• UserName: The username for your email server account
  • PassWord: The password for your email server account. Note, the PLC instance memory will store this password in plain text.
  • From:
    • LocalPartPlusAt: The local part of your email address plus the "@" symbol. For a Gmail account, this will be your username followed by "@."
    • FullQualifiedDomainName: The domain name of your email service provider. For example, ""
  • Remote Port: This is the remote TCP port used for the connection. The default port for SMTP communications is 587. Some legacy systems may use alternative ports, but they are generally less secure and not recommended.
  • ActivateSecureConn: This value should be true to activate the security functionality of the connection. If it is false, a non-secure connection will be established which may be rejected by the server.
  • ExtTLSCapabilities: Allows for extended capabilities of the TLS handshaking protocol. This is not required for this configuration.
  • TLSServerCertRef: Reference to the encryption certificate of the email server. Use the integer ID of the imported certificate.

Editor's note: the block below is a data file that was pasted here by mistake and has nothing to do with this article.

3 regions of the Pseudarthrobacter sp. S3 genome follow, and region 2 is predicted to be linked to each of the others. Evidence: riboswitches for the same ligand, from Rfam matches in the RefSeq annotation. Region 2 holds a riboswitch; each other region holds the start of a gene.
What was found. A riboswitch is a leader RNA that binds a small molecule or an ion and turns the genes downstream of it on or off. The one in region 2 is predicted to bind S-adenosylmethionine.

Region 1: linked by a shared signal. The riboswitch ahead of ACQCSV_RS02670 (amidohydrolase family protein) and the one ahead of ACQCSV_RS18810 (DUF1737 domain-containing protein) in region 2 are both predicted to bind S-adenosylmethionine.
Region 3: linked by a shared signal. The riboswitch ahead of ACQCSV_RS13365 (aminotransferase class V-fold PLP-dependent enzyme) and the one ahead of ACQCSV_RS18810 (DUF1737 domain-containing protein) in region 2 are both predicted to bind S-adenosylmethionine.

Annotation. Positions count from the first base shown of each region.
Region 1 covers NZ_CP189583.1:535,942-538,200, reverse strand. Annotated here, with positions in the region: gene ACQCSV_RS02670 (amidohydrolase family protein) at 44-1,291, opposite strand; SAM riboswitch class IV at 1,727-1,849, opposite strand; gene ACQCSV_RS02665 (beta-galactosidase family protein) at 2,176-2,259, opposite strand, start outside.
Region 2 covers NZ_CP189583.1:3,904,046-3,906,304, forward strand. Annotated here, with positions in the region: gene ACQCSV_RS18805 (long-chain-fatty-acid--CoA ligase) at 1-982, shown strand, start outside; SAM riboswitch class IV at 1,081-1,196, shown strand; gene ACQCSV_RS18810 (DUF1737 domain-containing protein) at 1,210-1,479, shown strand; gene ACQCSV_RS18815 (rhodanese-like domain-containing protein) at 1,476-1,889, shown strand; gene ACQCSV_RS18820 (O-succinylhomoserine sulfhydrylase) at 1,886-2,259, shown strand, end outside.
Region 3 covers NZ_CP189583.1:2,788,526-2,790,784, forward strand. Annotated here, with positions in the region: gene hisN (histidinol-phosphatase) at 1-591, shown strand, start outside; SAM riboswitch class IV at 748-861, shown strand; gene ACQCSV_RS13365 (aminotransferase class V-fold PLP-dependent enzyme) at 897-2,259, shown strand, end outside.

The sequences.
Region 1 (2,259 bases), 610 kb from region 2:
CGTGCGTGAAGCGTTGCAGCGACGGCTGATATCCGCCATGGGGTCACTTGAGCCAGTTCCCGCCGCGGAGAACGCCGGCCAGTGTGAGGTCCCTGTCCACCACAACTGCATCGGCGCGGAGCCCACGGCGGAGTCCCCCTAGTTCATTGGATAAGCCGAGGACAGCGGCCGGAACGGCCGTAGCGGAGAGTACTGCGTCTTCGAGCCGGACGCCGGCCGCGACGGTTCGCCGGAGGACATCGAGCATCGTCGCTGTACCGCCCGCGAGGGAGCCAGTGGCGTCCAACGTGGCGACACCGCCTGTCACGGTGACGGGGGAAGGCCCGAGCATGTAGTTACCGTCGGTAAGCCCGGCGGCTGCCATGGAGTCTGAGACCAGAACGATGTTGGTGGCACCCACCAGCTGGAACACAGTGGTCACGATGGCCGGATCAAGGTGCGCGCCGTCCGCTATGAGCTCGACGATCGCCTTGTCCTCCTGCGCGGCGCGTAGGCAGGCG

address parameters

Using the TMAIL_C Function Block

After configuring the address parameters, using the TMAIL_C block is relatively straightforward. A message's recipient, subject, and body are defined using the FBs respective inputs. Optionally, an attachment can be defined, allowing arrays of data to be included as an attachment to the email.

A message request is triggered on the rising edge of the REQ input. The block executes asynchronously over several cycles, during which the BUSY output will remain high. If the email is sent successfully, the DONE output will pulse for a single scan. If it fails, the ERROR output will pulse, and the STATUS will update with the relevant error code.

function block for sending email

There you have it! These steps provide the basic outlining for setting up an SMTP client on a Siemens 1500 PLC. For additional information, see the related Siemens application example in addition to the help files associated with the TMAIL_C connect block.

Feel free to contact DMC with any questions or project inquiries and learn more about our PLC Programming services and our Siemens expertise.